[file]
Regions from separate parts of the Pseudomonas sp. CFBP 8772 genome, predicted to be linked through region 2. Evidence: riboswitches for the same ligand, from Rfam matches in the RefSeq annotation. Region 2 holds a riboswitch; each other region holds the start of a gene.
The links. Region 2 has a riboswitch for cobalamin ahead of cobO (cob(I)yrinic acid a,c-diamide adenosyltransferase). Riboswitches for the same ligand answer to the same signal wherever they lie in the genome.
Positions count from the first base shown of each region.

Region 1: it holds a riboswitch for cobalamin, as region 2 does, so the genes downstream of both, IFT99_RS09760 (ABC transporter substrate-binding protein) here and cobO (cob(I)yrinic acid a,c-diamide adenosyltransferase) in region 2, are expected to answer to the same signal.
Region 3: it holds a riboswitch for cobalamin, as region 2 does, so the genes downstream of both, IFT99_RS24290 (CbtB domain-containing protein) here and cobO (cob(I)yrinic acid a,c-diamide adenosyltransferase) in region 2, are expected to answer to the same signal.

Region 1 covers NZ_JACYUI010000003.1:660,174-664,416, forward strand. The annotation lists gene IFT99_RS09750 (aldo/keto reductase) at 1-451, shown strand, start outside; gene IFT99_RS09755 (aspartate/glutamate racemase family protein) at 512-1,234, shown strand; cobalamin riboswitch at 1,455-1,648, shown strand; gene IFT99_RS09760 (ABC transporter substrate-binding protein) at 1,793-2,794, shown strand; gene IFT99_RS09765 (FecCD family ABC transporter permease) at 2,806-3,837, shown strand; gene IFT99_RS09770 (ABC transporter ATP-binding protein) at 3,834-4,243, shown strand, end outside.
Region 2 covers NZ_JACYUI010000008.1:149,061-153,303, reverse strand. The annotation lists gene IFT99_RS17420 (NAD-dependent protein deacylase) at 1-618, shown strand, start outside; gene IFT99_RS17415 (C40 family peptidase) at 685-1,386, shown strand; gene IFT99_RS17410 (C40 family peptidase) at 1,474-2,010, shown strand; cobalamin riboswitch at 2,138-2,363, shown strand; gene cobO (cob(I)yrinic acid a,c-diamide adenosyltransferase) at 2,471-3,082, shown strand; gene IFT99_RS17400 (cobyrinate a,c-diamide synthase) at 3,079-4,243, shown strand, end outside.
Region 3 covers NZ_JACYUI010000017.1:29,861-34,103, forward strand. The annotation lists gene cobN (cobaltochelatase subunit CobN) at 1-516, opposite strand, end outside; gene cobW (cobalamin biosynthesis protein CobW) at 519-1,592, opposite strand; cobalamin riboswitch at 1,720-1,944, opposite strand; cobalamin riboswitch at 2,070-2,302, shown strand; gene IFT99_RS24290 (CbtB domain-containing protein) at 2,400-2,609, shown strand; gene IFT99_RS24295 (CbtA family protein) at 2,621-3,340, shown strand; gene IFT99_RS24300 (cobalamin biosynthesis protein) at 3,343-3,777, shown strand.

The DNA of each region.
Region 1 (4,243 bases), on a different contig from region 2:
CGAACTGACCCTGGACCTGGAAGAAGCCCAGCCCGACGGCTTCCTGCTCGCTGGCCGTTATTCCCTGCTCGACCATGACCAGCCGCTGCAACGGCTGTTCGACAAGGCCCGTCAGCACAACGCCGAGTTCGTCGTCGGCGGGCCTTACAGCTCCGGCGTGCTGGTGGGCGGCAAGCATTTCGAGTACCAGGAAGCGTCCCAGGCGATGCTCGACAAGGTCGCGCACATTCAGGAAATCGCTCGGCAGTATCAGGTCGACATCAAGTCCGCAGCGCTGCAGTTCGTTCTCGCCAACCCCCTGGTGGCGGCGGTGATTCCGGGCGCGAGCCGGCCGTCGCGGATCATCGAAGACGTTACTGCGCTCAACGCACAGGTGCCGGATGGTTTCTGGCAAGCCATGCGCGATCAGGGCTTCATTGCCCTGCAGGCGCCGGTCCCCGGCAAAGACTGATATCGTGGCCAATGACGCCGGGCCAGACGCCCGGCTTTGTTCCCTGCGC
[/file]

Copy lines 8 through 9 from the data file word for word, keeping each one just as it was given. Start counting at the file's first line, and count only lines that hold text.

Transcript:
Region 3 covers NZ_JACYUI010000017.1:29,861-34,103, forward strand. The annotation lists gene cobN (cobaltochelatase subunit CobN) at 1-516, opposite strand, end outside; gene cobW (cobalamin biosynthesis protein CobW) at 519-1,592, opposite strand; cobalamin riboswitch at 1,720-1,944, opposite strand; cobalamin riboswitch at 2,070-2,302, shown strand; gene IFT99_RS24290 (CbtB domain-containing protein) at 2,400-2,609, shown strand; gene IFT99_RS24295 (CbtA family protein) at 2,621-3,340, shown strand; gene IFT99_RS24300 (cobalamin biosynthesis protein) at 3,343-3,777, shown strand.

The DNA of each region.